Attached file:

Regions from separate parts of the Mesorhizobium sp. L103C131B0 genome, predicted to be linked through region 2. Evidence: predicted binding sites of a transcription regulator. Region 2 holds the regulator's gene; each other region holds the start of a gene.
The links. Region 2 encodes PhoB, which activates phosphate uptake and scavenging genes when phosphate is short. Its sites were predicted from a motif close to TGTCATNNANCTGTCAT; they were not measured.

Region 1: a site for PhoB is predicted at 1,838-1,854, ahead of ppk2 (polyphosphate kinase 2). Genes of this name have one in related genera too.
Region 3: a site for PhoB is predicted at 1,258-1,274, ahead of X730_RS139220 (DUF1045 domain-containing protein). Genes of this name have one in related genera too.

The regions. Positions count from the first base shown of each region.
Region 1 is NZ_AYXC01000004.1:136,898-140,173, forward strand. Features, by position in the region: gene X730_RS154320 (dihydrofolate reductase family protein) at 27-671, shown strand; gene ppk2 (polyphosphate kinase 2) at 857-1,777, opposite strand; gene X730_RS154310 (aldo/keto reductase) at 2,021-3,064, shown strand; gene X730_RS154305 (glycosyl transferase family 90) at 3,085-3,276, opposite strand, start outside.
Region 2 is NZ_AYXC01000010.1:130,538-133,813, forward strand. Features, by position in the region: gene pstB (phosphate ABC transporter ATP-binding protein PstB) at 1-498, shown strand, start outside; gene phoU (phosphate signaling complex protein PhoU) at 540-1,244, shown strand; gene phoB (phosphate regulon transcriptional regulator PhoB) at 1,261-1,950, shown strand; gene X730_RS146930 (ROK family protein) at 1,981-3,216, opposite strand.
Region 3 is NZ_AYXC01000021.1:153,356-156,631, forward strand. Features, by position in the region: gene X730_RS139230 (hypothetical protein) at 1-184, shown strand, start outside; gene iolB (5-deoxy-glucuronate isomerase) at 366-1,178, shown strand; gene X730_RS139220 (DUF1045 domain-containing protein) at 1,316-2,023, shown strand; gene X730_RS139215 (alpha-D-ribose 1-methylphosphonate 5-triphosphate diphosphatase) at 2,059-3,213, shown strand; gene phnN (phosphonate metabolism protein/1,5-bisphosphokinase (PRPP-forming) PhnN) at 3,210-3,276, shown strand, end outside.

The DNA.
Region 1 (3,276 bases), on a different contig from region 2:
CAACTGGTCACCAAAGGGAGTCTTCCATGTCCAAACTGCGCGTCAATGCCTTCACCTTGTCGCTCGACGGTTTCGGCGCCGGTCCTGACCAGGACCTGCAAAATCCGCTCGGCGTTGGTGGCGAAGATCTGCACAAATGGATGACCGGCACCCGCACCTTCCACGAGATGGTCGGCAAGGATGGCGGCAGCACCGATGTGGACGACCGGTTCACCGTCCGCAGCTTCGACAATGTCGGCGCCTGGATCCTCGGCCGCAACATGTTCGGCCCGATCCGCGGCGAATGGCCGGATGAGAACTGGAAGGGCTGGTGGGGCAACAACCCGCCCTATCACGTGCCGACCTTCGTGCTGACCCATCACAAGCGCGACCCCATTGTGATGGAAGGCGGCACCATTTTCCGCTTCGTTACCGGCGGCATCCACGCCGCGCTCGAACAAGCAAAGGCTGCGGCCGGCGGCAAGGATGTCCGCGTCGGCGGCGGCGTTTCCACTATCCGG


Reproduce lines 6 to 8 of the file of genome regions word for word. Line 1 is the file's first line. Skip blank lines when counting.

Region 1 is NZ_AYXC01000004.1:136,898-140,173, forward strand. Features, by position in the region: gene X730_RS154320 (dihydrofolate reductase family protein) at 27-671, shown strand; gene ppk2 (polyphosphate kinase 2) at 857-1,777, opposite strand; gene X730_RS154310 (aldo/keto reductase) at 2,021-3,064, shown strand; gene X730_RS154305 (glycosyl transferase family 90) at 3,085-3,276, opposite strand, start outside.
Region 2 is NZ_AYXC01000010.1:130,538-133,813, forward strand. Features, by position in the region: gene pstB (phosphate ABC transporter ATP-binding protein PstB) at 1-498, shown strand, start outside; gene phoU (phosphate signaling complex protein PhoU) at 540-1,244, shown strand; gene phoB (phosphate regulon transcriptional regulator PhoB) at 1,261-1,950, shown strand; gene X730_RS146930 (ROK family protein) at 1,981-3,216, opposite strand.
Region 3 is NZ_AYXC01000021.1:153,356-156,631, forward strand. Features, by position in the region: gene X730_RS139230 (hypothetical protein) at 1-184, shown strand, start outside; gene iolB (5-deoxy-glucuronate isomerase) at 366-1,178, shown strand; gene X730_RS139220 (DUF1045 domain-containing protein) at 1,316-2,023, shown strand; gene X730_RS139215 (alpha-D-ribose 1-methylphosphonate 5-triphosphate diphosphatase) at 2,059-3,213, shown strand; gene phnN (phosphonate metabolism protein/1,5-bisphosphokinase (PRPP-forming) PhnN) at 3,210-3,276, shown strand, end outside.